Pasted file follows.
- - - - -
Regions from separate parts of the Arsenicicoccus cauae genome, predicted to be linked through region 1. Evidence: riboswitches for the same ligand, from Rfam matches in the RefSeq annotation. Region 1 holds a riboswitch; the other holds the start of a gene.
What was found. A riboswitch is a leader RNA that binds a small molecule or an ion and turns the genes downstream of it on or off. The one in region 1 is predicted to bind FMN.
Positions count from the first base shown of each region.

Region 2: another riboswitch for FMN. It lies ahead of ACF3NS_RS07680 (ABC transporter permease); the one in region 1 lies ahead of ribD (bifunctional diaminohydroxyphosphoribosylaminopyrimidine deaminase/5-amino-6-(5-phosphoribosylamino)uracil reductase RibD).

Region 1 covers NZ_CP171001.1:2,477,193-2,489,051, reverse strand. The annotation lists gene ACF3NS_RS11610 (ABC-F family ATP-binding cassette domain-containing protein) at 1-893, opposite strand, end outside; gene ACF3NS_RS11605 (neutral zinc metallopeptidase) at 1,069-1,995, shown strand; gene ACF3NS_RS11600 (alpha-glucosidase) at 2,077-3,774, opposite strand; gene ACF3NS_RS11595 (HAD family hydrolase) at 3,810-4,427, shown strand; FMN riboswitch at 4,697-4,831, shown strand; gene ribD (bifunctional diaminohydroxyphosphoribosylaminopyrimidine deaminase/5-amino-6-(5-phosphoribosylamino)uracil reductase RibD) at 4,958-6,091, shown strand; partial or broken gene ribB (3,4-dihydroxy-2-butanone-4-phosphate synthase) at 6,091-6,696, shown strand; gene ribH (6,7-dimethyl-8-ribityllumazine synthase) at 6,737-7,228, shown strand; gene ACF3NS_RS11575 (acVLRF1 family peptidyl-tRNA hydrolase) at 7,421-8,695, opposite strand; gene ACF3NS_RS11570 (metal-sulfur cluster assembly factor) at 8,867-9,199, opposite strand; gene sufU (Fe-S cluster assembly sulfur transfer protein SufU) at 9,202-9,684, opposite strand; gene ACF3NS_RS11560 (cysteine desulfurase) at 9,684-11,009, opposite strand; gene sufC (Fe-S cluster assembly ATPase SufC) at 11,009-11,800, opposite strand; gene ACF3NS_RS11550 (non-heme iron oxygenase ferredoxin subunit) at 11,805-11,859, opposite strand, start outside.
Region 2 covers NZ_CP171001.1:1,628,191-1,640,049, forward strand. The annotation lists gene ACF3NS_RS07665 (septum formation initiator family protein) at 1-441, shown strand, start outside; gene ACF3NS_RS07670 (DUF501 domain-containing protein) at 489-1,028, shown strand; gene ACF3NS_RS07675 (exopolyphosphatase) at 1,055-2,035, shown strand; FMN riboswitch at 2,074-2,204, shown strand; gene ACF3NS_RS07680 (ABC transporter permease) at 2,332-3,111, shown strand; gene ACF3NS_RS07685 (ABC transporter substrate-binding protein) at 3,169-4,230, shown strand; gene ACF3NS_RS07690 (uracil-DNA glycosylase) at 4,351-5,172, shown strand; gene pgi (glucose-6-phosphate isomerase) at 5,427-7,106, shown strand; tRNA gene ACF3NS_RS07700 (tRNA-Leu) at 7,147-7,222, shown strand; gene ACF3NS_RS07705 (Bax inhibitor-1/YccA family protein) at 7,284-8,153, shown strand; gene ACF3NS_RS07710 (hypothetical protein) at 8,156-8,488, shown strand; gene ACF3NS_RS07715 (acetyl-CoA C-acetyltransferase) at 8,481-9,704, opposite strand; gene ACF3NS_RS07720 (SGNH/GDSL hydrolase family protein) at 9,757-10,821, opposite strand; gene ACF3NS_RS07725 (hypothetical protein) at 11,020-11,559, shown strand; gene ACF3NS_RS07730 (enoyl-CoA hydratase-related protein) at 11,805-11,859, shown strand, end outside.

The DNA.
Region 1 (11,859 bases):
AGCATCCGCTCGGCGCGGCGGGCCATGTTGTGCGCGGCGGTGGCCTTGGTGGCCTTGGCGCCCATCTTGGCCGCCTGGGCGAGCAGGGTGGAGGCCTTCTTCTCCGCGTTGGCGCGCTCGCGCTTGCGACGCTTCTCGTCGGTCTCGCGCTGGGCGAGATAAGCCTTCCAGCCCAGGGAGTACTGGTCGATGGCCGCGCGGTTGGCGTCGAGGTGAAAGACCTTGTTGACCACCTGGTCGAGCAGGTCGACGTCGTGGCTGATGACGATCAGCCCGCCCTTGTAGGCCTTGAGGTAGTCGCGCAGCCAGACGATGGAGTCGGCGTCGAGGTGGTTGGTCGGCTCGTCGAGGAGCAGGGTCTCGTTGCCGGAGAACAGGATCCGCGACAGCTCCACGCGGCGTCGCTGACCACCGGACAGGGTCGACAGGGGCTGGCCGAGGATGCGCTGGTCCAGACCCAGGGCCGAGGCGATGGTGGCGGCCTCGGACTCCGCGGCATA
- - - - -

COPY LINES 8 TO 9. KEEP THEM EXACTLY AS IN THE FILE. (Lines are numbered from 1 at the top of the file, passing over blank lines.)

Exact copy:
Region 1 (11,859 bases):
AGCATCCGCTCGGCGCGGCGGGCCATGTTGTGCGCGGCGGTGGCCTTGGTGGCCTTGGCGCCCATCTTGGCCGCCTGGGCGAGCAGGGTGGAGGCCTTCTTCTCCGCGTTGGCGCGCTCGCGCTTGCGACGCTTCTCGTCGGTCTCGCGCTGGGCGAGATAAGCCTTCCAGCCCAGGGAGTACTGGTCGATGGCCGCGCGGTTGGCGTCGAGGTGAAAGACCTTGTTGACCACCTGGTCGAGCAGGTCGACGTCGTGGCTGATGACGATCAGCCCGCCCTTGTAGGCCTTGAGGTAGTCGCGCAGCCAGACGATGGAGTCGGCGTCGAGGTGGTTGGTCGGCTCGTCGAGGAGCAGGGTCTCGTTGCCGGAGAACAGGATCCGCGACAGCTCCACGCGGCGTCGCTGACCACCGGACAGGGTCGACAGGGGCTGGCCGAGGATGCGCTGGTCCAGACCCAGGGCCGAGGCGATGGTGGCGGCCTCGGACTCCGCGGCATA